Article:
When Shane Doan moved to Phoenix with the relocated Winnipeg Jets in 1996, he went from a Canadian-mad hockey city to a state with only three sheets of ice and fewer than 2,200 registered hockey players. The Coyotes' original home, America West Arena, was a state-of-the-art venue for the NBA's Phoenix Suns. NHL functionality was an afterthought: Nearly one-fourth of the seats had an obstructed view.
For the first two years, the Coyotes trained at a facility called Oceanside, which didn't even have a dressing room. What's more: Oceanside didn't have a gym, either. Doan and his teammates would take dumbbells from the training facility, pile them in the back of Bob Corkum's truck, and lift weights in the parking lot, with Corkum's car running and doors swung open, blasting music.
Doan was introduced to American hockey fans. "I learned that the Miracle on Ice was the greatest game of all time," the Canadian-born winger joked. But he also learned that even though the community at the time was small, it was passionate, and would grow, exponentially. There are now 10 rinks and 15 sheets of ice in Arizona; participation has more than tripled, including high school hockey and a flourishing Division I program at Arizona State. An Arizona-born boy who grew up with a Doan poster in his room went on to be a No. 1 overall NHL draft pick. (His name is Auston Matthews.)
Doan played 21 NHL seasons for the organization, and as the longtime captain, is singularly synonymous with Arizona hockey. He was a key part of the franchise's best seasons, like a 2012 trip to the Western Conference finals, and its lowest moments, like filing for bankruptcy. Doan also spanned generations; when he entered the league, Craig McTavish was still playing without a helmet. By the time he left, Matthews had put up 40 goals as a rookie, becoming the face of the Toronto Maple Leafs -- and, perhaps, American hockey.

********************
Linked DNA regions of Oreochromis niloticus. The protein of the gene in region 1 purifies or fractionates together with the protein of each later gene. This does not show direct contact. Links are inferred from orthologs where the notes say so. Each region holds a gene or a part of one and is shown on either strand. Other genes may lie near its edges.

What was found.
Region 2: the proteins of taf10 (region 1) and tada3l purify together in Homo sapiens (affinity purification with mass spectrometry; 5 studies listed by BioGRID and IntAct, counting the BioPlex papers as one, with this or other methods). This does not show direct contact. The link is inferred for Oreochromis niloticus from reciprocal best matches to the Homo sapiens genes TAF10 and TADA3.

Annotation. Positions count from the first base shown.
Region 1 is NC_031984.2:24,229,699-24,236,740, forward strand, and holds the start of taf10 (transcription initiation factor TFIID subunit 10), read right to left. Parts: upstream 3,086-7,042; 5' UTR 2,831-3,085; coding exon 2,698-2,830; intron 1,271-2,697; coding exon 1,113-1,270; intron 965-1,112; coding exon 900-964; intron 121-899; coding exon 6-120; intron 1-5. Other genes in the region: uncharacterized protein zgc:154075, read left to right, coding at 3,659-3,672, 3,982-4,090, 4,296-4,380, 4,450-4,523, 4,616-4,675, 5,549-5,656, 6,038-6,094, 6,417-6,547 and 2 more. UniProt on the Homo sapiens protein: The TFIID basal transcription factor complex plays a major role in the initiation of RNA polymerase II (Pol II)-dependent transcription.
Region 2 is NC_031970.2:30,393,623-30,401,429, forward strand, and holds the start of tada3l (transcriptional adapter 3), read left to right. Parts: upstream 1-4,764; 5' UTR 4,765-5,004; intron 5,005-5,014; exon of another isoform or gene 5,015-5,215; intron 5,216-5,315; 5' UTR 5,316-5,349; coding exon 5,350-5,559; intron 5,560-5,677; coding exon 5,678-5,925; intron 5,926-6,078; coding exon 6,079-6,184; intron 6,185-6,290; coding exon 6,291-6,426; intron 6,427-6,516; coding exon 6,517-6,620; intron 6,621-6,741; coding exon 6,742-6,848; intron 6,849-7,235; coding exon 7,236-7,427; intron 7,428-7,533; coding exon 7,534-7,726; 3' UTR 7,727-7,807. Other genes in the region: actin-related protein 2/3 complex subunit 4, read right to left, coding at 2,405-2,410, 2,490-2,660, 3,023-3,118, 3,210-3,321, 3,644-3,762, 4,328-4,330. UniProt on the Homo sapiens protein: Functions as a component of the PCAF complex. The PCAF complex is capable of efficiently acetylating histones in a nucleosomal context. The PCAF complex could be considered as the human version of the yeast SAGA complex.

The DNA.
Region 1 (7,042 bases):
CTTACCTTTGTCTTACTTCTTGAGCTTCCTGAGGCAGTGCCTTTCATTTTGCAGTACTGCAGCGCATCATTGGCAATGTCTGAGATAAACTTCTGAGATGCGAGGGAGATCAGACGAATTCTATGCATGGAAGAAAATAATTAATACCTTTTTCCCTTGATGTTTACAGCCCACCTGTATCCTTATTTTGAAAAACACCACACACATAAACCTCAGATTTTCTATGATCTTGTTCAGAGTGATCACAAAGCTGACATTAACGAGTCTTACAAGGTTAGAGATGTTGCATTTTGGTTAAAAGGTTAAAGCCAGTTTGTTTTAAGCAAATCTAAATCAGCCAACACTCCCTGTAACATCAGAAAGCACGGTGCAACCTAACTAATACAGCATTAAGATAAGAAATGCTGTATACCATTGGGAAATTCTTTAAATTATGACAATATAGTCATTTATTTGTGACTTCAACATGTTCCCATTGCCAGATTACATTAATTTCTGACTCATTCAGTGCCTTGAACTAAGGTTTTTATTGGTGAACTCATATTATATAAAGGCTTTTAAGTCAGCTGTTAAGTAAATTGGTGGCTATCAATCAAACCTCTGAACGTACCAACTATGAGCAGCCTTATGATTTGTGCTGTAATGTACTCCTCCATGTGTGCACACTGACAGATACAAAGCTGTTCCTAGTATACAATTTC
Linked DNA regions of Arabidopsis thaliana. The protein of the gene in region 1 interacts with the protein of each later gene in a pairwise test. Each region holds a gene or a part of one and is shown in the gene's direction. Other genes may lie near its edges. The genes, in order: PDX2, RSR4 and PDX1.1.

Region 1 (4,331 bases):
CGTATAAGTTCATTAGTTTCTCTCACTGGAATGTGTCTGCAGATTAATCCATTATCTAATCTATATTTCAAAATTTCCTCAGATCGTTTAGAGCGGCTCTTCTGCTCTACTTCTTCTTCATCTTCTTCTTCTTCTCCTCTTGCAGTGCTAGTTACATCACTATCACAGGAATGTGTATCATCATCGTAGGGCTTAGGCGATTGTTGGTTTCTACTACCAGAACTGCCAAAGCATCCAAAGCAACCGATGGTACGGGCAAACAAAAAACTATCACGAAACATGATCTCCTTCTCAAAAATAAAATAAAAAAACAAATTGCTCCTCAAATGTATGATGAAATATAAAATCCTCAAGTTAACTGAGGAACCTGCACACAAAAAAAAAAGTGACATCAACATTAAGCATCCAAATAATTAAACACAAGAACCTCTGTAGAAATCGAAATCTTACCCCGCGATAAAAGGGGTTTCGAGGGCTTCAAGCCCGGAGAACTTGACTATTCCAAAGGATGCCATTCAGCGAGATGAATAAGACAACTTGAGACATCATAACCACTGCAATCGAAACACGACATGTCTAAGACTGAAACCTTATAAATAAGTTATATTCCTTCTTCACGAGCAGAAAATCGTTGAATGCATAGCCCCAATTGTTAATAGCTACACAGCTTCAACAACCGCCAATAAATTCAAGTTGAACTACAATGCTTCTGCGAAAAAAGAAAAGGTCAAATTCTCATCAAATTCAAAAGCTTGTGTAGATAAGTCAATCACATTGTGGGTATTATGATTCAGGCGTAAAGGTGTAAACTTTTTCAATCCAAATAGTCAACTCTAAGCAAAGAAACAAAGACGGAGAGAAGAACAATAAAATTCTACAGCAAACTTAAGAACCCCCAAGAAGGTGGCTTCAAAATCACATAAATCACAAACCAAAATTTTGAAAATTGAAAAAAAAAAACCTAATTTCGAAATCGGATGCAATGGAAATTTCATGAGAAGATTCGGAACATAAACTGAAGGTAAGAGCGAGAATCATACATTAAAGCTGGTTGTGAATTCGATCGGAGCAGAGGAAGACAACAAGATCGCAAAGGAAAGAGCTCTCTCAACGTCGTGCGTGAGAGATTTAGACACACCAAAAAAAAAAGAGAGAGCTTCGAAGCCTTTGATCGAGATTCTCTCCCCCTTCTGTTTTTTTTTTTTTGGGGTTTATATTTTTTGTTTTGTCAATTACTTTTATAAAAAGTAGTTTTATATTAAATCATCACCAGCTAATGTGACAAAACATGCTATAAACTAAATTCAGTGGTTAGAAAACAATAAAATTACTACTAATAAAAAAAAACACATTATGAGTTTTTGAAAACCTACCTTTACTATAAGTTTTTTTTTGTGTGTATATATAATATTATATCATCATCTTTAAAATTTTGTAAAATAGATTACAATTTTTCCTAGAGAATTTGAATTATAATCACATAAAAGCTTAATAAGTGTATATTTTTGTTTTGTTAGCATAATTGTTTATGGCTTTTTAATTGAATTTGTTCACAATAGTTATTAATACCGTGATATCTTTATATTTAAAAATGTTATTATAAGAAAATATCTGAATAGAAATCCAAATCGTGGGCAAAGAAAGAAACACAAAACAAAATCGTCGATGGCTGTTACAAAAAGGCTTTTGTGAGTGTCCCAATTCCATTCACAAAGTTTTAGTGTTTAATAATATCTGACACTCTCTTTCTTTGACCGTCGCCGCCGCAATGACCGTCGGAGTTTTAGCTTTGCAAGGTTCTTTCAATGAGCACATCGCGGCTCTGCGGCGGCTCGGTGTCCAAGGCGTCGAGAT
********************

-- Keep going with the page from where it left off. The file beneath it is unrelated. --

On Sunday, Doan's No. 19 will become the first Arizona player's jersey to be retired by the team. Doan, now 42, has an ice rink named after him. Last year, he was a pallbearer at Sen. John McCain's funeral.
To understand why he is so beloved in Arizona, hear from his former teammates who saw him at every stage of his career:
Keith Tkachuk (1995-2001): "He was really young, only 18 years old, when he came to Winnipeg. He was a goofy kid. Always smiling. You just wanted to slap him in the face sometimes and wipe that smile off. We actually called him, 'Rube,' the catcher from 'Major League II' who was always happy. Once you got comfortable with him, you realized how incredible he was as a person who cared for and respected his teammates. He was just the perfect person; he never did anything wrong.
"He had a big, strong farmer's body. On the ice, he was a rough-and-tumble power forward, he'd hit, fight and do everything he could to help the team win. But when we were on the ice together -- especially the power play -- I hated it when he was taking one-timers. He never knew where they were going, and they went everywhere. I can't tell you how many times I threatened him."